tlhIngan-Hol Archive: Wed Nov 20 09:27:46 2002

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Re: mu'qaD veS (was Re: QeD De'wI' ngermey)

>From: "...Paul" <>
> > What is "it" in this instance?  In Klingon, you can't make a sentence 
> > (as you can make it an object with /'e'/ or /net/), and it can't be 
> > (that's /-lu'/), except in a couple of cases like weather terms where
> > they're used more like exclamations than like sentences (e.g., /SIS/ 
> > raining").  You really have to specify WHAT depends on that.
>Also like { qay'be' }?

HIja'.  mu' mob jachlu'bogh 'oHlaH <qay'be'>'e'.

>Hmm...  What if I just used { vIt } (n. truth) for "it", and tweak the {
>legh } construction a bit to be more of a relative clause...
>qo' DuleghmoHlaHbogh qechlIj wuv vIt
>"Truth depends on your ideas which allow you to see the world."

I think you've got wrong prefix and suffixes there.  I read "Truth depends 
on the world your idea which causes you to be able to see."

You wanted

qo' Dalegh 'e' luchaw'bogh qechlIj wuv vIt.
Truth depends on your ideas which permit that you see the world.

>Is there a clean way in Klingon to represent "how" as a pronoun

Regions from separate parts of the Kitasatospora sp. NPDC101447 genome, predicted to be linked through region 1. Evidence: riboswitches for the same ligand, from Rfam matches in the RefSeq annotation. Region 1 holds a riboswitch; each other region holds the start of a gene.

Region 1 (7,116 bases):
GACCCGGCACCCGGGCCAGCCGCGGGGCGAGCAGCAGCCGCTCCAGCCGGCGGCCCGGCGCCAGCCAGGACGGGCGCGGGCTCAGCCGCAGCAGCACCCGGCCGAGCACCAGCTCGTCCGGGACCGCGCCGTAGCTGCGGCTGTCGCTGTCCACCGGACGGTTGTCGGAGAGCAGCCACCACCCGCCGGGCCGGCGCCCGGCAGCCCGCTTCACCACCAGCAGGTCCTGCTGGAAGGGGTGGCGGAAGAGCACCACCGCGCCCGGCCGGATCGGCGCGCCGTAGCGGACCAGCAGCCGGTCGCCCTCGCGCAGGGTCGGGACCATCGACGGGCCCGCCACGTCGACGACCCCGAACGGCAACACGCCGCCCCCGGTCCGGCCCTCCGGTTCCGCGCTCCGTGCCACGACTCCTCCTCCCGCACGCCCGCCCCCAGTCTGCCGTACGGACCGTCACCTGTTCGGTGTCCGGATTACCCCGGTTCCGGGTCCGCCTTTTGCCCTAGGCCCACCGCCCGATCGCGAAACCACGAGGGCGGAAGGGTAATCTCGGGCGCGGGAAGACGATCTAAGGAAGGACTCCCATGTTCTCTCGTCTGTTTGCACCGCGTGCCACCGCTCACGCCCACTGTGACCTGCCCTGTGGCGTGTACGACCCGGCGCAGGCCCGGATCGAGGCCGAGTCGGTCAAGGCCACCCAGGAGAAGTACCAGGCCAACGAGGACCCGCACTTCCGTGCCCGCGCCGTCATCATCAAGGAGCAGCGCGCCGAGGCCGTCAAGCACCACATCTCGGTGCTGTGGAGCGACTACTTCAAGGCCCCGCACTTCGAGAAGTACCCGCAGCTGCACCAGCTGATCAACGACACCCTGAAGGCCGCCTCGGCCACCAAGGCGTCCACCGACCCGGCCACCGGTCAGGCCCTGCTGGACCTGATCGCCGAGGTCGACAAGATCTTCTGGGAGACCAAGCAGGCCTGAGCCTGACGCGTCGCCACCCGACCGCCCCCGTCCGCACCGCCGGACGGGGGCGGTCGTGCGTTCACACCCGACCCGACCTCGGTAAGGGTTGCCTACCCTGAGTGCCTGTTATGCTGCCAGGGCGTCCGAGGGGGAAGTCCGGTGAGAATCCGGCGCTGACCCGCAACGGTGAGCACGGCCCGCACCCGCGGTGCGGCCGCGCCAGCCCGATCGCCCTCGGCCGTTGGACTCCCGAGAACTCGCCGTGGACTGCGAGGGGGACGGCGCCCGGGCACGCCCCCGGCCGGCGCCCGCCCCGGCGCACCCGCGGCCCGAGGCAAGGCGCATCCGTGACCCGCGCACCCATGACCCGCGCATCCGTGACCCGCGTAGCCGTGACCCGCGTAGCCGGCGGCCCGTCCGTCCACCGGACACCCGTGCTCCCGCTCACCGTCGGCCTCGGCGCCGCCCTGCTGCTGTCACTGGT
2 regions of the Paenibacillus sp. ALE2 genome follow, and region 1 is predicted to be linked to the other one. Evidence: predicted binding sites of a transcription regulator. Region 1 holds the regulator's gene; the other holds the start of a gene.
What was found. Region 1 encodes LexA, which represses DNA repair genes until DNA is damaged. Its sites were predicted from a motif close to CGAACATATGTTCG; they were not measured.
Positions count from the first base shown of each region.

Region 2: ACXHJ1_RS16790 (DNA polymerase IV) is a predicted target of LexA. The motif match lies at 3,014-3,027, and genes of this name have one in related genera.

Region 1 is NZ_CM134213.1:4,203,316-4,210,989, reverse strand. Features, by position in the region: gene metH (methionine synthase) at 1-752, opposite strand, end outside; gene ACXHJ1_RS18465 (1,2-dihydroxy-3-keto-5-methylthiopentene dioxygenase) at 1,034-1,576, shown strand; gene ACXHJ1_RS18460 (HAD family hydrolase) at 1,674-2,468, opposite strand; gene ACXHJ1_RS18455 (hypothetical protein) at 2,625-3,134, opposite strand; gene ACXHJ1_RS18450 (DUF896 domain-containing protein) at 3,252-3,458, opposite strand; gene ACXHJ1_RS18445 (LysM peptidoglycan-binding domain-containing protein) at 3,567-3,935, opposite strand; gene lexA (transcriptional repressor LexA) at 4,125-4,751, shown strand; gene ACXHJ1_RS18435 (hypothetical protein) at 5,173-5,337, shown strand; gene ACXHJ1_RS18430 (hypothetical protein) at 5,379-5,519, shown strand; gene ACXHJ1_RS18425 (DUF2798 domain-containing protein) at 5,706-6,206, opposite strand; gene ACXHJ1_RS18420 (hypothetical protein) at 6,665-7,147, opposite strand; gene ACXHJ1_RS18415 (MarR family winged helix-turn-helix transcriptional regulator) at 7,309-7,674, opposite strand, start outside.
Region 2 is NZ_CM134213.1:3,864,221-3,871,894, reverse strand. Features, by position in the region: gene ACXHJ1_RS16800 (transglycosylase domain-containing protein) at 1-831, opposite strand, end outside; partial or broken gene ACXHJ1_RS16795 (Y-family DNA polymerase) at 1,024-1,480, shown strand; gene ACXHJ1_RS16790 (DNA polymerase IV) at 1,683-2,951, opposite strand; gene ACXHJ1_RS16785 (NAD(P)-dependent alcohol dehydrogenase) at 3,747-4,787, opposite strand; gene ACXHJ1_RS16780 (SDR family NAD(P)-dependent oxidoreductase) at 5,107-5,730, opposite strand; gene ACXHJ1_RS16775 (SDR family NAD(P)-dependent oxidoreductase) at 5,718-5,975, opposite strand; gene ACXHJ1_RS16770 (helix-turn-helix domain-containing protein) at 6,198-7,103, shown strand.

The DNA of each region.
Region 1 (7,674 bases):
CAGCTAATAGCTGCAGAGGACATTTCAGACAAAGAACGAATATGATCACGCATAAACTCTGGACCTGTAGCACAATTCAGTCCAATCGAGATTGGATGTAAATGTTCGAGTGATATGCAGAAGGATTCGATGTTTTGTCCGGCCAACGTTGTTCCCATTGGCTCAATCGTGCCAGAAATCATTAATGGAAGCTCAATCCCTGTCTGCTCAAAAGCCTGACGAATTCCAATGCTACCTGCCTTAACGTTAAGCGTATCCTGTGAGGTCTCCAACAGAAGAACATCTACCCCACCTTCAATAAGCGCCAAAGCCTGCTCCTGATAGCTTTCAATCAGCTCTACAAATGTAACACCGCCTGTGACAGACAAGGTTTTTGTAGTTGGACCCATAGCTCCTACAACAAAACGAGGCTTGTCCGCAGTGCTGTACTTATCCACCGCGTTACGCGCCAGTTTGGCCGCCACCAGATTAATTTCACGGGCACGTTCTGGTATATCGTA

>rather than a question word?

Klingon doesn't have relative pronouns!

>  Ooo, how about getting really metaphorical:
>vIt Danejbogh wuv vIt Daleghbogh
>"The truth you see depends on the truth you look for."


>Ooo, I really like that one.  I hope I got the syntax right -- I don't
>need any extra { -'e' }'s because there's only a single noun for each {
>-bogh } clause, right?

qarchu'.  Using /-'e'/ on the head noun of a relative clause with a non-head 
noun is optional.  Here's an example where that option is not used:

Hov ghajbe'bogh ram rur pegh ghajbe'bogh jaj.
A day without secrets is like a night without stars.

>Where is the rule that says things like { 'obe' } takes { 'oH } and not {
>chaH }?  TKD says { chaH } is used when referring to a group of beings
>capable of using language.  In this case, the { 'obe' } fits that
>description.  Although I can see a perfectly good reason for it, I'm just
>wondering where I missed it.

There have been canon examples, which I can't look up here, that demonstrate 
that words like /qorDu'/ are singular things, not multiple people.  A 
/qorDu'/ is made up of various /tuqnIgh/, but the /qorDu'/ is an /'oH/ and 
the /tuqnIgh/ as a group are /chaH/.

>Ha' mu'qaD veS wItagh!  bagh'egh DaQlIj 'e' yIchaw'Qo'  ;)

qatlh jechvetlh DatuQtaH . . . ?  toH, qablIj 'oH'a' jay'?!?

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